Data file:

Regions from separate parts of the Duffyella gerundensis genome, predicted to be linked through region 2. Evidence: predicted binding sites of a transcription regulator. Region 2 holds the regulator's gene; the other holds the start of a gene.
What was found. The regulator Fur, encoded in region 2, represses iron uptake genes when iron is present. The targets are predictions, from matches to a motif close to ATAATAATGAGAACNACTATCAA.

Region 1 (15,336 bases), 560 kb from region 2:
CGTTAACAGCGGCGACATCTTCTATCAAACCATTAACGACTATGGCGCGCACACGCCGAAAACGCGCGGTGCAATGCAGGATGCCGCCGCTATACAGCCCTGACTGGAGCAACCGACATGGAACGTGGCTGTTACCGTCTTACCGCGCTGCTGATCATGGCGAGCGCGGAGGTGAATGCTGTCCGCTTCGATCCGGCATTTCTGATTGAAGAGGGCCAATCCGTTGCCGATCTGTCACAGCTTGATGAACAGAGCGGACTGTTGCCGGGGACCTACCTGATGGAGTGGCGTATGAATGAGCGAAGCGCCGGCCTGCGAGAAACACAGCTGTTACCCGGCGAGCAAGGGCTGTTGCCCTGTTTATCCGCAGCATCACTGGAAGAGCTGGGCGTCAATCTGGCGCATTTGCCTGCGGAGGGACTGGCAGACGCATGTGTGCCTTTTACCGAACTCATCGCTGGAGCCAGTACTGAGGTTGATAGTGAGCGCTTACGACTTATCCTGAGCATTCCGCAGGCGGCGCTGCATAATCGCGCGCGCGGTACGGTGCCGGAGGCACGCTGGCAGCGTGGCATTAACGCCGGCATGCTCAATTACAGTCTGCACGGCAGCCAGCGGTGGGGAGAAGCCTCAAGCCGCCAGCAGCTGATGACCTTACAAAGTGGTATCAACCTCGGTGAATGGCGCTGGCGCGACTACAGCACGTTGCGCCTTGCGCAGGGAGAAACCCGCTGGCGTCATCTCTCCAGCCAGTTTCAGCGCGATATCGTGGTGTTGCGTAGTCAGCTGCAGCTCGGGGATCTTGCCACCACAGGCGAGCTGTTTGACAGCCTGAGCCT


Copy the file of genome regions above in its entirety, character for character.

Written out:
Regions from separate parts of the Duffyella gerundensis genome, predicted to be linked through region 2. Evidence: predicted binding sites of a transcription regulator. Region 2 holds the regulator's gene; the other holds the start of a gene.
What was found. The regulator Fur, encoded in region 2, represses iron uptake genes when iron is present. The targets are predictions, from matches to a motif close to ATAATAATGAGAACNACTATCAA.

Region 1 (15,336 bases), 560 kb from region 2:
CGTTAACAGCGGCGACATCTTCTATCAAACCATTAACGACTATGGCGCGCACACGCCGAAAACGCGCGGTGCAATGCAGGATGCCGCCGCTATACAGCCCTGACTGGAGCAACCGACATGGAACGTGGCTGTTACCGTCTTACCGCGCTGCTGATCATGGCGAGCGCGGAGGTGAATGCTGTCCGCTTCGATCCGGCATTTCTGATTGAAGAGGGCCAATCCGTTGCCGATCTGTCACAGCTTGATGAACAGAGCGGACTGTTGCCGGGGACCTACCTGATGGAGTGGCGTATGAATGAGCGAAGCGCCGGCCTGCGAGAAACACAGCTGTTACCCGGCGAGCAAGGGCTGTTGCCCTGTTTATCCGCAGCATCACTGGAAGAGCTGGGCGTCAATCTGGCGCATTTGCCTGCGGAGGGACTGGCAGACGCATGTGTGCCTTTTACCGAACTCATCGCTGGAGCCAGTACTGAGGTTGATAGTGAGCGCTTACGACTTATCCTGAGCATTCCGCAGGCGGCGCTGCATAATCGCGCGCGCGGTACGGTGCCGGAGGCACGCTGGCAGCGTGGCATTAACGCCGGCATGCTCAATTACAGTCTGCACGGCAGCCAGCGGTGGGGAGAAGCCTCAAGCCGCCAGCAGCTGATGACCTTACAAAGTGGTATCAACCTCGGTGAATGGCGCTGGCGCGACTACAGCACGTTGCGCCTTGCGCAGGGAGAAACCCGCTGGCGTCATCTCTCCAGCCAGTTTCAGCGCGATATCGTGGTGTTGCGTAGTCAGCTGCAGCTCGGGGATCTTGCCACCACAGGCGAGCTGTTTGACAGCCTGAGCCT